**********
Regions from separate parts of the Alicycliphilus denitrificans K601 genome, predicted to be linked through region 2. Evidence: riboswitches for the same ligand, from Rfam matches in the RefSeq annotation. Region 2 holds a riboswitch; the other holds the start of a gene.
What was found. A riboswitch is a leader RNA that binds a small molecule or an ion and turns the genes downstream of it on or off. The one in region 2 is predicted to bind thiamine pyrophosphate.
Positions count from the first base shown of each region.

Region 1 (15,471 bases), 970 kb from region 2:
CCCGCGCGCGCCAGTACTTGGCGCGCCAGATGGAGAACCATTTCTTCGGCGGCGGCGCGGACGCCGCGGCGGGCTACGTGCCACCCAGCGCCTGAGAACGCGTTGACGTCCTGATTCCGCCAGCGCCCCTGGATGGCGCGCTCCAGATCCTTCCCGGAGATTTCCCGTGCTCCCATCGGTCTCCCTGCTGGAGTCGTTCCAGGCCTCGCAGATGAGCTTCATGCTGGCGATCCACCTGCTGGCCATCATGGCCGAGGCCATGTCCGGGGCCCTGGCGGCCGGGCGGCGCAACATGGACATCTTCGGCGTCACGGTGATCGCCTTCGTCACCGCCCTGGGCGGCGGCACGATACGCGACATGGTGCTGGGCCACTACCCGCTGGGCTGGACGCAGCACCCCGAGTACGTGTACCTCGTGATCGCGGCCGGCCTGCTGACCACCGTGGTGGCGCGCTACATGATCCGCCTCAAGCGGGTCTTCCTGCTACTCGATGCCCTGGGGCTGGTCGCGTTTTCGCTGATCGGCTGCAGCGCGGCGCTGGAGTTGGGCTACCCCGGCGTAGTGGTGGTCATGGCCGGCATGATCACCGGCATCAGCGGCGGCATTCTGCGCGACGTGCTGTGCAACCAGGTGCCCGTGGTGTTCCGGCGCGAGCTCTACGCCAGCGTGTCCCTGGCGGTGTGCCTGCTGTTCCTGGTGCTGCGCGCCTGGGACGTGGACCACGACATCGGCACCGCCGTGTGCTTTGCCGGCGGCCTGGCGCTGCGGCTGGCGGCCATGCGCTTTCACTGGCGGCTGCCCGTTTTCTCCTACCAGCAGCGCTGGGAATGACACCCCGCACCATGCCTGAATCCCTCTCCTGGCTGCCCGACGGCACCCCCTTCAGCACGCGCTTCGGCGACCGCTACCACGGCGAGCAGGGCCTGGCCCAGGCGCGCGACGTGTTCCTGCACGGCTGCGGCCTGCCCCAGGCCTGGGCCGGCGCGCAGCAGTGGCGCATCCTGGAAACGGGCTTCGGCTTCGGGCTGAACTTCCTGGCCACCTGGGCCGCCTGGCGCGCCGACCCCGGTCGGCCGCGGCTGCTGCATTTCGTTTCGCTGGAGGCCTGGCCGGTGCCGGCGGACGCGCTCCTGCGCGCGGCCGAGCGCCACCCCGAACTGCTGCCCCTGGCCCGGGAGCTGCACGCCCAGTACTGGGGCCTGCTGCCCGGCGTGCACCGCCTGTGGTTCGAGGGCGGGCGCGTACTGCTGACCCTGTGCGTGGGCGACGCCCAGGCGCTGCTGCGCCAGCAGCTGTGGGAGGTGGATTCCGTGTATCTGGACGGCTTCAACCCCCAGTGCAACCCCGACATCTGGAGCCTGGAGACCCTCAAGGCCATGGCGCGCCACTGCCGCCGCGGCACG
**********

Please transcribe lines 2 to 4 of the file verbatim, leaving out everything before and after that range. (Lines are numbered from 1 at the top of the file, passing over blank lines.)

What was found. A riboswitch is a leader RNA that binds a small molecule or an ion and turns the genes downstream of it on or off. The one in region 2 is predicted to bind thiamine pyrophosphate.
Positions count from the first base shown of each region.

Region 1 (15,471 bases), 970 kb from region 2: